Before Occidental College students could set foot in their classrooms this fall, officials required each to take a two-hour online training course, a large portion of which focuses on how couples can communicate consent before having sex.
The "Think About It" training has some uncomfortable, squirm-worthy scenarios. One depicts a male student who admits he may have gone too far after a female friend gets drunk and passes out.
Designed to teach students what's appropriate and what's not, the slides and video also could help Occidental address a history, according to some critics, of treating sexual assault reports too casually.
The training rolled out in advance of Gov. Jerry Brown's approval of the "yes means yes" bill that requires affirmative, voluntary consent to sex on college and university campuses. The legislation, signed Sunday, details the process that officials must follow when a student files a sex assault complaint.
Occidental began implementing changes last year. A lawsuit brought by students and a federal investigation into the college's handling of sexual assault cases pushed the college to strengthen its policies on sexual assault cases and teach students how not to cross the line.
Some students believe the unwanted spotlight shed on Occidental and the student training have changed the conversation in the bedroom.
“I feel like I’ve definitely heard more conversations from, like, men, that are kind of different, I guess. I feel like consent is definitely something that is more considered,” said senior Vanessa Zendejas.
What does that conversation sound like?
“Are you good? Are you good with this?” said sophomore Alitzel Tamayo.
But that’s not as clear as the college’s definition of consent. The policy is spelled out in Occidental College’s 46-page college sexual misconduct policy. When it comes to sexual relations, the college expects students to have affirmative, ongoing consent. Equally important: consent can’t be inferred from silence, lack of physical resistance, or the absence of a “no.”
“There’s no written test on the language of the policy, but we expect them to understand the conduct that is expected of a member of our community,” said Ruth Jones, the college’s Title IX coordinator.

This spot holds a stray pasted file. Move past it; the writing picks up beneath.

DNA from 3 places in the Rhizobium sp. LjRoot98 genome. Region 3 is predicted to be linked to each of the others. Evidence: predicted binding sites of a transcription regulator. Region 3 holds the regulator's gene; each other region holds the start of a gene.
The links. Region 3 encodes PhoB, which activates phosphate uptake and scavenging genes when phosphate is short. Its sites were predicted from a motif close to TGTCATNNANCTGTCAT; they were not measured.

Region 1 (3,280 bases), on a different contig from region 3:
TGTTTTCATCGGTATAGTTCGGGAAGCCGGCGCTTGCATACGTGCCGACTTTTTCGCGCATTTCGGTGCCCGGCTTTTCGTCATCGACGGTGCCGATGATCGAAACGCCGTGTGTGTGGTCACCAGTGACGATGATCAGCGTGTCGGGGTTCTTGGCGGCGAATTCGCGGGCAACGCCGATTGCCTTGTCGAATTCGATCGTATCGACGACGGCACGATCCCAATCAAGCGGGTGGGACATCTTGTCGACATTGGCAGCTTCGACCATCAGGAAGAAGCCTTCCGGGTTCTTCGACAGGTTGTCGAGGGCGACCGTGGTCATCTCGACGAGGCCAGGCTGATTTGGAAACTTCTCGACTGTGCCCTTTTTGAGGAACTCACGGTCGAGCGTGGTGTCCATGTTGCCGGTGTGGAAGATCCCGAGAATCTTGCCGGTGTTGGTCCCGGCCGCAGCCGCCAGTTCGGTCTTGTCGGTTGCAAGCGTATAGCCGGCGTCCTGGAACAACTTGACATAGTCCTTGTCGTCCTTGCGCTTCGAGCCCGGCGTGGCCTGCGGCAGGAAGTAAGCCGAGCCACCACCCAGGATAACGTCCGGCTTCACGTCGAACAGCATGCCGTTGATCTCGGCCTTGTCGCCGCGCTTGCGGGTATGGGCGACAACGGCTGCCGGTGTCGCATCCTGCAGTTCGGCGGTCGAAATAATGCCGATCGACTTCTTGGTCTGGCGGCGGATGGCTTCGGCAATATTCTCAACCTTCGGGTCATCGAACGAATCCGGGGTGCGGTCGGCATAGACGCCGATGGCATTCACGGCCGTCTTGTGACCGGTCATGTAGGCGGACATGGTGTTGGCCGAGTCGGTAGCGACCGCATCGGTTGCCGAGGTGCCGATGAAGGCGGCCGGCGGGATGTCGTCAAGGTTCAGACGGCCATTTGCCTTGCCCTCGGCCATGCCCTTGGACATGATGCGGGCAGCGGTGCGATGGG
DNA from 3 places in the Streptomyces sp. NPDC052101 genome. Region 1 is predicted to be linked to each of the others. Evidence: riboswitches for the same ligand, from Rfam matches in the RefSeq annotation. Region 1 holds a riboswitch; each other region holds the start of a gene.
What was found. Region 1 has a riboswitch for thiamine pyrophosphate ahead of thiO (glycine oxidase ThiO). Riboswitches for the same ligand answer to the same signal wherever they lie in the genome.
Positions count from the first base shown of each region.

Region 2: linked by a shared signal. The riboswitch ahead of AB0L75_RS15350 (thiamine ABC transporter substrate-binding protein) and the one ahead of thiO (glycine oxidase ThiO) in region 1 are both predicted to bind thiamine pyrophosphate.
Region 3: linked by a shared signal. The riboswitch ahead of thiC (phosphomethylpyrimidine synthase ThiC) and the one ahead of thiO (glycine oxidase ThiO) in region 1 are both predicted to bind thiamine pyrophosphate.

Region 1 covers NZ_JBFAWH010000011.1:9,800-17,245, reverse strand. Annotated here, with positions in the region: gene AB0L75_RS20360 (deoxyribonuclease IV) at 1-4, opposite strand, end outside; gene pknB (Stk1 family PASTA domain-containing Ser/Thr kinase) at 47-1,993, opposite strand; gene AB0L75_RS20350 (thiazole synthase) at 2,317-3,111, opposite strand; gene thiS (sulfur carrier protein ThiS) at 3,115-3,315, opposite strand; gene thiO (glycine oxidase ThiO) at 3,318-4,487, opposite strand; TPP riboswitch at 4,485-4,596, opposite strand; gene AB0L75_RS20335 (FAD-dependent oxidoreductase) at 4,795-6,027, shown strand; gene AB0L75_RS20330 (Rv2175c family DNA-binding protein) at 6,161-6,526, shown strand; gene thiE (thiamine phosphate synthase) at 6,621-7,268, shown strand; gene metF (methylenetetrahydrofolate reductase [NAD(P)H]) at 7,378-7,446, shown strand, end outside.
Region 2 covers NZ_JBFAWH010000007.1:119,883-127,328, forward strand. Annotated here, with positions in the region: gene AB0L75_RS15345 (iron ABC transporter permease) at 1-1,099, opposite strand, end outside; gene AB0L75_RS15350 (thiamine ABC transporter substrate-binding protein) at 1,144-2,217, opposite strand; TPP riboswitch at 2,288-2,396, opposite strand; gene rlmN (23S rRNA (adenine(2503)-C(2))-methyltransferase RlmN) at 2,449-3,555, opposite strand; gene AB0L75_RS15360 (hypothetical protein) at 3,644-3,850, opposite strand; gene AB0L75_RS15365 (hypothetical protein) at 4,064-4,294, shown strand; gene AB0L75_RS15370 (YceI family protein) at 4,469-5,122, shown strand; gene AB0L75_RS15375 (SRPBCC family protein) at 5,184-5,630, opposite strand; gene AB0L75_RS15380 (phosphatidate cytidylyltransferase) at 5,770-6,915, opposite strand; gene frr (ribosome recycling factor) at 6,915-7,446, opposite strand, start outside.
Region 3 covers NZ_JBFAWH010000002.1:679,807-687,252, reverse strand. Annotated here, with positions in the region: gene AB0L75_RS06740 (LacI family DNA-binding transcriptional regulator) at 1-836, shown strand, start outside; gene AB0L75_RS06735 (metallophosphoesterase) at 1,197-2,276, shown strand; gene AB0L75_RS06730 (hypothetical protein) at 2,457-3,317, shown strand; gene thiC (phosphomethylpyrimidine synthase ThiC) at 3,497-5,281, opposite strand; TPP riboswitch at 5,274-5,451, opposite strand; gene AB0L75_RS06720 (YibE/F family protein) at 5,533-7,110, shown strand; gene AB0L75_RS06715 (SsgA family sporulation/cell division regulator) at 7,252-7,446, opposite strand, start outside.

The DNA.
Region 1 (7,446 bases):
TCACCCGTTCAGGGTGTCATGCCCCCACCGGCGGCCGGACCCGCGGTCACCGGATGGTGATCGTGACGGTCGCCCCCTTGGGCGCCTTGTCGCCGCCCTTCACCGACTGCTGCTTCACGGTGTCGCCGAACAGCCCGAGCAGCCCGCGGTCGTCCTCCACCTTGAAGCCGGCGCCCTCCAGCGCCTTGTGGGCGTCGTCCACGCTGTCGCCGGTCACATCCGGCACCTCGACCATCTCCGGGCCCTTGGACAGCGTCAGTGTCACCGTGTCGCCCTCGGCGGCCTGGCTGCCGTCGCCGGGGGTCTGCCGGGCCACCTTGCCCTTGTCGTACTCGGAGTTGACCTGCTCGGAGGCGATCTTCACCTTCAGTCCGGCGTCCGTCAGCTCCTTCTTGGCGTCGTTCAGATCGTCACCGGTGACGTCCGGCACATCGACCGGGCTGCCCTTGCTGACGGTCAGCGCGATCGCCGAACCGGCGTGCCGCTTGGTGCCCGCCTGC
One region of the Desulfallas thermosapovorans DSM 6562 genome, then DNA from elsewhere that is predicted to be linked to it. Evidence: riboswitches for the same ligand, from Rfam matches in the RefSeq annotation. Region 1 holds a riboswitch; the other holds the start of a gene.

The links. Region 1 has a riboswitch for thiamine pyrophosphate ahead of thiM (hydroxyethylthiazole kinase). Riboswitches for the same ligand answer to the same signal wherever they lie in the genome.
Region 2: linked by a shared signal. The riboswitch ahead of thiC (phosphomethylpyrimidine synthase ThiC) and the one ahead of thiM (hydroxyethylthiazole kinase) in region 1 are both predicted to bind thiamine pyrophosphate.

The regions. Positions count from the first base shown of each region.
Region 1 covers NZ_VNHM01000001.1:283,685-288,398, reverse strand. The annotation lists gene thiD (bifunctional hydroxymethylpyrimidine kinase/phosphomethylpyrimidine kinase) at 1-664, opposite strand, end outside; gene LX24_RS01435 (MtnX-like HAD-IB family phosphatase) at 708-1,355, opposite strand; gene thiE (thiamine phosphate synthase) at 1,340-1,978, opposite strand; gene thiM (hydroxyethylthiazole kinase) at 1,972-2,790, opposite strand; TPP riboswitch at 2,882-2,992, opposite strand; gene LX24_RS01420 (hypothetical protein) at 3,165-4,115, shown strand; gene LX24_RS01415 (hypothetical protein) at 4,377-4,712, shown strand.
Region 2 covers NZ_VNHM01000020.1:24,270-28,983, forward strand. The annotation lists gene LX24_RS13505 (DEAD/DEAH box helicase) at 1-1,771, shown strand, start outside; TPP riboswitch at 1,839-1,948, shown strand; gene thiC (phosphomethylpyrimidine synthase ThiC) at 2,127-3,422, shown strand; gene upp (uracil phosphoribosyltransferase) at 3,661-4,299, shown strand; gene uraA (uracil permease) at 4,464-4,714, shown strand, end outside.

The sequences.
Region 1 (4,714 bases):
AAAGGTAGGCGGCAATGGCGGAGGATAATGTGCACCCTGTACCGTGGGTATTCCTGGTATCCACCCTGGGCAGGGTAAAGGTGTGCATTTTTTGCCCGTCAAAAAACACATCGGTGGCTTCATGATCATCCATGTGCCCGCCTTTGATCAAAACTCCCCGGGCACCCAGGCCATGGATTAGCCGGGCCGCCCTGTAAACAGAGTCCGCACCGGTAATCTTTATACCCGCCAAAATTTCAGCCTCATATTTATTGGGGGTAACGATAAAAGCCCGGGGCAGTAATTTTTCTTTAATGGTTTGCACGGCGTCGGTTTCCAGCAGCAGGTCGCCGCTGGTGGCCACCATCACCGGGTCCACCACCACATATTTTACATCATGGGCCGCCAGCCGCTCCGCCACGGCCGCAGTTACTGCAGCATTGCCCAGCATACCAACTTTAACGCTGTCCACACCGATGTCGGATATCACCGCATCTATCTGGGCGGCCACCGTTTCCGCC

Occidental requires that amid sexual activity, both people understand the scope of what they’re doing through clear communication, she said.
In the dance of sexual relationships between young adults, however, straight-forward language may be the last thing on a couple's minds, and "Are you good?" may be all that one can blurt out.
“It’s vague but it lets you interpret it the way you want to and then, again, go in and be like, ‘No!’ and get more specific or 'yes' or whatever,” Tamayo said.
The 127 year-old college, nestled among oak trees in L.A.’s Highland Park neighborhood, is one of dozens of institutions of higher learning across the country rocked by allegations that their sexual assault policies have failed to serve victims and allowed attackers to escape punishment.
The U.S. Department of Education is investigating 55 campuses, Occidental included, to determine whether college officials did enough to investigate claims of sexual assault.
After pressure from federal officials and campus activists, Occidental hired Jones and a sexual assault victim’s advocate. The campus is also pushing its affirmative consent policies in the trainings online and in-person sessions.
Andy Eichar, a member of Phi Kappa Psi, was an "orientation leader" during two sexual assault trainings this year and helped train new students on the language of consent. He has been taking his training to the frat house.
“You have to have permission,” he said. “You have to respect the other person’s body in such a way and you cannot gather such permission from, silence or from someone being too intoxicated to be in control of their body.”
But Eichar said the message of consent has yet to fully take hold, and this hints at the complexity of moving policies into practice.
"It’s something that we still haven’t grasped and I can’t say that we’re there yet, because there’s still a lot of disgusting behavior going on.”
CORRECTION: A previous version of this story said Andy Eichar was hired to train students on sexual assault policies. The work he did was unpaid. KPCC regrets the error.